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SCIART-L  November 2016

SCIART-L November 2016

Subject:

Re: teaching adults to draw

From:

Karen Ackoff <[log in to unmask]>

Reply-To:

SciArt-L Discussion List-for Natural Science Illustration- <[log in to unmask]>

Date:

Mon, 7 Nov 2016 00:12:44 -0600

Content-Type:

text/plain

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Laurie,

I had a very unorthodox drawing teacher in college. While everyone else was making gesture drawings on newsprint with charcoal, my class was making careful measurements and plotting out drawings using .5mm pencils.

What I remember of things, the beginning of the course had to do with learning to translate 3D into 2D.

The very first day, the teacher gave us short lengths of string (maybe 8-10 inches). We held the string above our desks and dropped it. We then had to draw it - not render it, but draw it using a single line. What we learned from this had to do with line weight and sensitivity of line… the line was heavier when it came in front; lighter where it went behind… heavier where form turned; lighter where the form did not turn. 

I remember also he had us cut a mat and fit it with a piece of acetate with a grid drawn on the front. This was then “mounted” underneath our drawing tables… we sat on the floor and drew on the back of the acetate, tracing what we saw. This introduced us to the concept of a grid, as well as beginning to translate 3D to 2D. This further reinforced by having us draw looking through a camera. I suppose you just as easily use an empty slide mount or something similar.

I’ve seen a colleague give a similar assignment… he puts dishes and things in a dish drainer. The negative spaces of the dish drainer serve as a grid of sorts. And students then use that to draw what they see through the “grid”. 

On a similar bent, another (design) colleague had students pack a suitcase and bring it in. The suitcase was opened, and students drew the suitcase looking into it… again the suitcase acting as a sort of grid, echoed by the folded clothing.

We then graduated to using a measuring device… slightly more sophisticated than holding up a pencil or your thumb, closing one eye, and using that to measure. Instead we made “clock hands” from two pieces of mat board and fastened them together using a brad. One piece was longer; one shorter. This was held up, and we could use it to measure, ticking off measurements with a pencil, and than transferring them to our drawing paper. It could also be used to measure angle (in particular, foreshortening). The long clock hand was held vertically; the short one adjusted to match the angle of what we were looking at. The tendency is to want to hold it, slanting it to match the angle. It is important to keep it vertical. And also to always work at arm’s length to try to keep measurements as consistent as possible.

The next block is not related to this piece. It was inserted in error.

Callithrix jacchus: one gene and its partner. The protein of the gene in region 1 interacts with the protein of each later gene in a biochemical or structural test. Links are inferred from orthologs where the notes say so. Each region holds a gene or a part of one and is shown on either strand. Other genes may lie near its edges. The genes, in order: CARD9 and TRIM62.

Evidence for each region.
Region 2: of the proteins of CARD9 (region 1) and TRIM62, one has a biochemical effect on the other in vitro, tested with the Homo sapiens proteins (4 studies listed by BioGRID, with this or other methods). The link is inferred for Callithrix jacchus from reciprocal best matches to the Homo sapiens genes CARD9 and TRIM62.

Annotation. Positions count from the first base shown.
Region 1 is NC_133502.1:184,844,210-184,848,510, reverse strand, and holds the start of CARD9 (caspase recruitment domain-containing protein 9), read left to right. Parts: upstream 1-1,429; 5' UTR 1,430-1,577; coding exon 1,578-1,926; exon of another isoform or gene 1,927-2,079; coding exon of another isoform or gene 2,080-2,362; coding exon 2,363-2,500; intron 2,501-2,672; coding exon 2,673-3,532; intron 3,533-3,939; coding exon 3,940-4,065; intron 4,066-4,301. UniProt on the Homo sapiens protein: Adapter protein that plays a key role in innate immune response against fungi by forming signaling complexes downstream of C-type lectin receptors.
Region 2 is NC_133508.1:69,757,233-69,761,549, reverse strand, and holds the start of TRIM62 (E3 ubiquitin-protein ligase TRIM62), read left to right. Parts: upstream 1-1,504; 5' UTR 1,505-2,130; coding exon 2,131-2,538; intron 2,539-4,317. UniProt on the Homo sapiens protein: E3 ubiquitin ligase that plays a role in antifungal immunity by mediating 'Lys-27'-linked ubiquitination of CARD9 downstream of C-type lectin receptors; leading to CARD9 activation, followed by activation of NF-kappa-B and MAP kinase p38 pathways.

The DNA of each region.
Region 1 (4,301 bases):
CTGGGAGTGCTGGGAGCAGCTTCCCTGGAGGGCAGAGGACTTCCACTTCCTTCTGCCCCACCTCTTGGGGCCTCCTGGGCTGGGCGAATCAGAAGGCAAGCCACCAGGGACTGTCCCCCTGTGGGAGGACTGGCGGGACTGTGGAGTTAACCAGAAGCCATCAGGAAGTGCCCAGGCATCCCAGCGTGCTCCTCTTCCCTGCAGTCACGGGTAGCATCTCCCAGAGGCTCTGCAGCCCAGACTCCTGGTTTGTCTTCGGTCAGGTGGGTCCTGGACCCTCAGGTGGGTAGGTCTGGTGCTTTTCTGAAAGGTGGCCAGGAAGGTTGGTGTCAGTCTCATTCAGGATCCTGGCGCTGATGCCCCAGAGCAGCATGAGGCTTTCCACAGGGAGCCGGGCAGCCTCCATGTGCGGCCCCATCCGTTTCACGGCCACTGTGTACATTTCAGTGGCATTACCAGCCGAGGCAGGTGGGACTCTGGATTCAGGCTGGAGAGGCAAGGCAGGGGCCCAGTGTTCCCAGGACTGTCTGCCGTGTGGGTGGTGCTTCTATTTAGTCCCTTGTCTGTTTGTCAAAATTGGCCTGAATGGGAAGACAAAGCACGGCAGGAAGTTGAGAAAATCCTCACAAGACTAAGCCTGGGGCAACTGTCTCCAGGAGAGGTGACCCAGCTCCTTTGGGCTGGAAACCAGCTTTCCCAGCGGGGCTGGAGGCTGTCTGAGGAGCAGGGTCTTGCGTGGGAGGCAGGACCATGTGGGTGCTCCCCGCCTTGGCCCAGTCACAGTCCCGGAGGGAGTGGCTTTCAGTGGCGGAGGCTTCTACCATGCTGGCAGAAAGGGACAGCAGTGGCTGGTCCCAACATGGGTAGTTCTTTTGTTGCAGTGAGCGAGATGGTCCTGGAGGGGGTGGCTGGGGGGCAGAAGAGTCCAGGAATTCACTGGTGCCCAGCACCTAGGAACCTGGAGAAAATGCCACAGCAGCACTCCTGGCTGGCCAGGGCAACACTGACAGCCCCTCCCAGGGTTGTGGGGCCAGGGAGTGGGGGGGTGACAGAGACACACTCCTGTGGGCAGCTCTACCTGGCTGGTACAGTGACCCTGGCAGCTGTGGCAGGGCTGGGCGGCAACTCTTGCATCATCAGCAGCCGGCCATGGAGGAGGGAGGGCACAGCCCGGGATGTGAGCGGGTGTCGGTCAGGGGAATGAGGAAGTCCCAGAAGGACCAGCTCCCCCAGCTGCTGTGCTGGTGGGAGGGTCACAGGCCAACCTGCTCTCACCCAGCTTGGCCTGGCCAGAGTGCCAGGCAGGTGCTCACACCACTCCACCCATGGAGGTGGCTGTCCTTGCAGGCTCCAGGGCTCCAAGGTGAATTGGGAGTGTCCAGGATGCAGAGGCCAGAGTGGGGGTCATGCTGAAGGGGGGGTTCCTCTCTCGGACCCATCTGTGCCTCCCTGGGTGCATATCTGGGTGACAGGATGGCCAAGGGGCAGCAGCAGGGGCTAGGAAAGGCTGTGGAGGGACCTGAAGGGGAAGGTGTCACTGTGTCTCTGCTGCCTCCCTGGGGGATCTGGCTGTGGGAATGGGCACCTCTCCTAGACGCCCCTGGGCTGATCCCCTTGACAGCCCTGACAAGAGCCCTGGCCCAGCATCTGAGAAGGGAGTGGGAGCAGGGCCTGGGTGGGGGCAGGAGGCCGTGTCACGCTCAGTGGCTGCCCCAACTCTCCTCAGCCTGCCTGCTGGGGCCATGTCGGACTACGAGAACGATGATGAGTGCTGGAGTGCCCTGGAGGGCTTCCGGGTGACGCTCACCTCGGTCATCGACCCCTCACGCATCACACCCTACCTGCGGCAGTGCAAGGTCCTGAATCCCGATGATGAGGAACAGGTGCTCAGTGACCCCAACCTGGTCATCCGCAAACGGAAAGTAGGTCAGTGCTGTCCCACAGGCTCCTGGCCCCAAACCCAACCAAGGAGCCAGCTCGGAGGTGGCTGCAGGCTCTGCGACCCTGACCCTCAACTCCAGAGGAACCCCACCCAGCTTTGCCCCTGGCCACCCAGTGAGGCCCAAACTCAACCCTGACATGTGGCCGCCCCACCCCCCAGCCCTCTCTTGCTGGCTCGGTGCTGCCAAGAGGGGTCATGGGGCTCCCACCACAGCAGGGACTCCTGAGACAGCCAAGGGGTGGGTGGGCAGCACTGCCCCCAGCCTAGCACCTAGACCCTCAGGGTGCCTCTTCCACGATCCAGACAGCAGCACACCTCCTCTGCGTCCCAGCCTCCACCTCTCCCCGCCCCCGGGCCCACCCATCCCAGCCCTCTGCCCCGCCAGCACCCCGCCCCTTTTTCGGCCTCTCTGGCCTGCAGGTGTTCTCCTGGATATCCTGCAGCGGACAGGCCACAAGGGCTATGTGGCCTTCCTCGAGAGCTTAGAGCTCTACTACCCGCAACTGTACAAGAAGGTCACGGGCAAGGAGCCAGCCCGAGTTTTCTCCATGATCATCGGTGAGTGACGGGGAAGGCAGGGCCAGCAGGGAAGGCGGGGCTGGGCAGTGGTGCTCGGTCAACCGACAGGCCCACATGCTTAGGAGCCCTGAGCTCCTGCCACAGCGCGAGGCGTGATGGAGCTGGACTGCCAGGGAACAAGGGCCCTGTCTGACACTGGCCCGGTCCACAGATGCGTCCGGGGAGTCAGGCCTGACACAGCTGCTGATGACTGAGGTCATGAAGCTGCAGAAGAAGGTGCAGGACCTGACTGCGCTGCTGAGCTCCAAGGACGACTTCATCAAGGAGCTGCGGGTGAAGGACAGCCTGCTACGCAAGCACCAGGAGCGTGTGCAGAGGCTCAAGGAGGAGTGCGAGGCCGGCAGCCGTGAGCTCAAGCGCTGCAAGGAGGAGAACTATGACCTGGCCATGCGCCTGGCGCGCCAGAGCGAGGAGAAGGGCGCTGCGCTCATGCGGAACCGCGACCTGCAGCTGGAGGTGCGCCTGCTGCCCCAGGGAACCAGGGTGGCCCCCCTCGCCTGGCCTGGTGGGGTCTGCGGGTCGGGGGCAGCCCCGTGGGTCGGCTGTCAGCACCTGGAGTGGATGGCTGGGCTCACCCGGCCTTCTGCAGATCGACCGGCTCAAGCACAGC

The idea was that after using this device for several months, after a while, we could trust our eyes, and needed to use it less. But it was always handy to check an angle.

I’ll be teaching a drawing class in the spring, and the school gave me a reference book that I think is quite good. It is:
Exploring the Basics of Drawing by Victoria Vebell
Pub. Thomson/Delmar Learning
It also comes with a DVD (which I have not looked at yet)

It might be of interest to introduce the concept of a “searching line”… when an artist sketches loosely and makes a number of lines, “finding” the one that is right. This is readily apparent in many sketches by da Vinci and other artists. This would be more applicable to gesture type drawings.

I understand you have only 5 sessions. I think it is important to have students have fun and improve a little. Contour drawings are a great way to do this (as others have suggested), and while they have a distinct look, they can often be quite charming. What they teach is observation. The main thing about drawing is not so much that you are teaching students to draw, but rather, you are teaching them to see. Betty Edwards’ book Drawing from the Right Side of the Brain, is a book I also would recommend (as suggested by others). 

I hope this gives you some ideas that you can adapt to your time frame. Relax and have fun with it. It’s infectious and hopefully students will pick up on your attitude and they will have fun too.

Best of luck,
Karen




> On Nov 6, 2016, at 2:59 PM, Laurie Bebick <[log in to unmask]> wrote:
> 
> I am teaching a  drawing class to adults who have little to no drawing experience. I am finding that many of them are struggling and are disheartened by how hard drawing is. Does anyone have advise on trying to keep their spirits-up? I have only taught 2 classes so far, one on value and how to measure proportions. I have 3 more to go.
> 
> Need to leave or subscribe to the Sciart-L listserv? Follow the instructions at
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